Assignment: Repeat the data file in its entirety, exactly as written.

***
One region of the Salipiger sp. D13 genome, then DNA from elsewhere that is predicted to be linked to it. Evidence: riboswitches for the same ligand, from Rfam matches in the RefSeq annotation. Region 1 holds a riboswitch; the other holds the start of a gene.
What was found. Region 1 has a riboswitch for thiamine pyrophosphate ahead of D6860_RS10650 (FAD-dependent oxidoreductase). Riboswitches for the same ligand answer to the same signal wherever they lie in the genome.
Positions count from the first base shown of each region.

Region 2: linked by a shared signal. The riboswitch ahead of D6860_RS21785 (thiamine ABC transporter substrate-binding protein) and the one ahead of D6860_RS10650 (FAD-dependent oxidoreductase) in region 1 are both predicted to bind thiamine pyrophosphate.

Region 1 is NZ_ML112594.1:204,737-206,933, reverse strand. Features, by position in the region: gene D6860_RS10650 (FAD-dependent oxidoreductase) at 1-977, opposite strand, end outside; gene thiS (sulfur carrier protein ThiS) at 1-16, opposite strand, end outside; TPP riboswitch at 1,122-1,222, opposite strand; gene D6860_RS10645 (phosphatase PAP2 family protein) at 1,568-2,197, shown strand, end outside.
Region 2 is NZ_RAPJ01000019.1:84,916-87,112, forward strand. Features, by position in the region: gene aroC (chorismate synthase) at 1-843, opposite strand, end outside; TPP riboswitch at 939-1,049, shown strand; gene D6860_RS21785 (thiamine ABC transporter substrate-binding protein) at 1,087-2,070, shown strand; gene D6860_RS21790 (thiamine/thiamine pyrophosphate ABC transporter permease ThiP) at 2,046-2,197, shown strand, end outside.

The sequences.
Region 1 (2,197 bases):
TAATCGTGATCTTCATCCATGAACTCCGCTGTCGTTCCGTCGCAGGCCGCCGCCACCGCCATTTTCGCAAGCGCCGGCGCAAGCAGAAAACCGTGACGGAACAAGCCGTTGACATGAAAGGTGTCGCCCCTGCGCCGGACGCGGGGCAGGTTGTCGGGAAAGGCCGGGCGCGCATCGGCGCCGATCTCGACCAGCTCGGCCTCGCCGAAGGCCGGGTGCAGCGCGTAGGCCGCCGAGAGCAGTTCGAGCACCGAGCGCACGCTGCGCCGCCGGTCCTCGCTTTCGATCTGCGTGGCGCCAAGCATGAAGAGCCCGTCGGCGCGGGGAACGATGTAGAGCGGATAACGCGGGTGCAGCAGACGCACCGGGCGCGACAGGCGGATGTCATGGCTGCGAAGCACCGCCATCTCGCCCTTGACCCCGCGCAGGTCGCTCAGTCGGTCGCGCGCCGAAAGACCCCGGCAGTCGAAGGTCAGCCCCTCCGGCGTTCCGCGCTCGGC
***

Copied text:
One region of the Salipiger sp. D13 genome, then DNA from elsewhere that is predicted to be linked to it. Evidence: riboswitches for the same ligand, from Rfam matches in the RefSeq annotation. Region 1 holds a riboswitch; the other holds the start of a gene.
What was found. Region 1 has a riboswitch for thiamine pyrophosphate ahead of D6860_RS10650 (FAD-dependent oxidoreductase). Riboswitches for the same ligand answer to the same signal wherever they lie in the genome.
Positions count from the first base shown of each region.

Region 2: linked by a shared signal. The riboswitch ahead of D6860_RS21785 (thiamine ABC transporter substrate-binding protein) and the one ahead of D6860_RS10650 (FAD-dependent oxidoreductase) in region 1 are both predicted to bind thiamine pyrophosphate.

Region 1 is NZ_ML112594.1:204,737-206,933, reverse strand. Features, by position in the region: gene D6860_RS10650 (FAD-dependent oxidoreductase) at 1-977, opposite strand, end outside; gene thiS (sulfur carrier protein ThiS) at 1-16, opposite strand, end outside; TPP riboswitch at 1,122-1,222, opposite strand; gene D6860_RS10645 (phosphatase PAP2 family protein) at 1,568-2,197, shown strand, end outside.
Region 2 is NZ_RAPJ01000019.1:84,916-87,112, forward strand. Features, by position in the region: gene aroC (chorismate synthase) at 1-843, opposite strand, end outside; TPP riboswitch at 939-1,049, shown strand; gene D6860_RS21785 (thiamine ABC transporter substrate-binding protein) at 1,087-2,070, shown strand; gene D6860_RS21790 (thiamine/thiamine pyrophosphate ABC transporter permease ThiP) at 2,046-2,197, shown strand, end outside.

The sequences.
Region 1 (2,197 bases):
TAATCGTGATCTTCATCCATGAACTCCGCTGTCGTTCCGTCGCAGGCCGCCGCCACCGCCATTTTCGCAAGCGCCGGCGCAAGCAGAAAACCGTGACGGAACAAGCCGTTGACATGAAAGGTGTCGCCCCTGCGCCGGACGCGGGGCAGGTTGTCGGGAAAGGCCGGGCGCGCATCGGCGCCGATCTCGACCAGCTCGGCCTCGCCGAAGGCCGGGTGCAGCGCGTAGGCCGCCGAGAGCAGTTCGAGCACCGAGCGCACGCTGCGCCGCCGGTCCTCGCTTTCGATCTGCGTGGCGCCAAGCATGAAGAGCCCGTCGGCGCGGGGAACGATGTAGAGCGGATAACGCGGGTGCAGCAGACGCACCGGGCGCGACAGGCGGATGTCATGGCTGCGAAGCACCGCCATCTCGCCCTTGACCCCGCGCAGGTCGCTCAGTCGGTCGCGCGCCGAAAGACCCCGGCAGTCGAAGGTCAGCCCCTCCGGCGTTCCGCGCTCGGC